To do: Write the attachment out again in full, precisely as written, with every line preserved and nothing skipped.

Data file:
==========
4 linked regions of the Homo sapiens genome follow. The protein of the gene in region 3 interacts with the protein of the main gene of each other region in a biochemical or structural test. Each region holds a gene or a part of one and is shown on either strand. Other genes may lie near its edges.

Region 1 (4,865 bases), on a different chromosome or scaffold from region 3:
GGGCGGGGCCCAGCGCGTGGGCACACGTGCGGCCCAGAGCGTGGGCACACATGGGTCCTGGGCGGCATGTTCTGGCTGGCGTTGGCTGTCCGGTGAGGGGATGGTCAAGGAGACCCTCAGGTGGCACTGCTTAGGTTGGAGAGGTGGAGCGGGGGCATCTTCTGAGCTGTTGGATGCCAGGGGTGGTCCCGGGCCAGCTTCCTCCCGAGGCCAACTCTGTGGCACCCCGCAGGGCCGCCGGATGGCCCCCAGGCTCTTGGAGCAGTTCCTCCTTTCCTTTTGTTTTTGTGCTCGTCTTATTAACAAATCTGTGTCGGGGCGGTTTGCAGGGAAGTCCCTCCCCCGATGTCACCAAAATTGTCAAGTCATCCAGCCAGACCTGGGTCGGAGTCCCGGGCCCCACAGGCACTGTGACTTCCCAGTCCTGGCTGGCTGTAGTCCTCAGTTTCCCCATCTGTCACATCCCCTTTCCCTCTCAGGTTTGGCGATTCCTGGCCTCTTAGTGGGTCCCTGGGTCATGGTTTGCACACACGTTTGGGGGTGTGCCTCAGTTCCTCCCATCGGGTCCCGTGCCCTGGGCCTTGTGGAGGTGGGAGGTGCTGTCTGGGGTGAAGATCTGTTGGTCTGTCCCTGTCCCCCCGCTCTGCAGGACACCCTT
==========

4 linked regions of the Homo sapiens genome follow. The protein of the gene in region 3 interacts with the protein of the main gene of each other region in a biochemical or structural test. Each region holds a gene or a part of one and is shown on either strand. Other genes may lie near its edges.

Region 1 (4,865 bases), on a different chromosome or scaffold from region 3:
GGGCGGGGCCCAGCGCGTGGGCACACGTGCGGCCCAGAGCGTGGGCACACATGGGTCCTGGGCGGCATGTTCTGGCTGGCGTTGGCTGTCCGGTGAGGGGATGGTCAAGGAGACCCTCAGGTGGCACTGCTTAGGTTGGAGAGGTGGAGCGGGGGCATCTTCTGAGCTGTTGGATGCCAGGGGTGGTCCCGGGCCAGCTTCCTCCCGAGGCCAACTCTGTGGCACCCCGCAGGGCCGCCGGATGGCCCCCAGGCTCTTGGAGCAGTTCCTCCTTTCCTTTTGTTTTTGTGCTCGTCTTATTAACAAATCTGTGTCGGGGCGGTTTGCAGGGAAGTCCCTCCCCCGATGTCACCAAAATTGTCAAGTCATCCAGCCAGACCTGGGTCGGAGTCCCGGGCCCCACAGGCACTGTGACTTCCCAGTCCTGGCTGGCTGTAGTCCTCAGTTTCCCCATCTGTCACATCCCCTTTCCCTCTCAGGTTTGGCGATTCCTGGCCTCTTAGTGGGTCCCTGGGTCATGGTTTGCACACACGTTTGGGGGTGTGCCTCAGTTCCTCCCATCGGGTCCCGTGCCCTGGGCCTTGTGGAGGTGGGAGGTGCTGTCTGGGGTGAAGATCTGTTGGTCTGTCCCTGTCCCCCCGCTCTGCAGGACACCCTT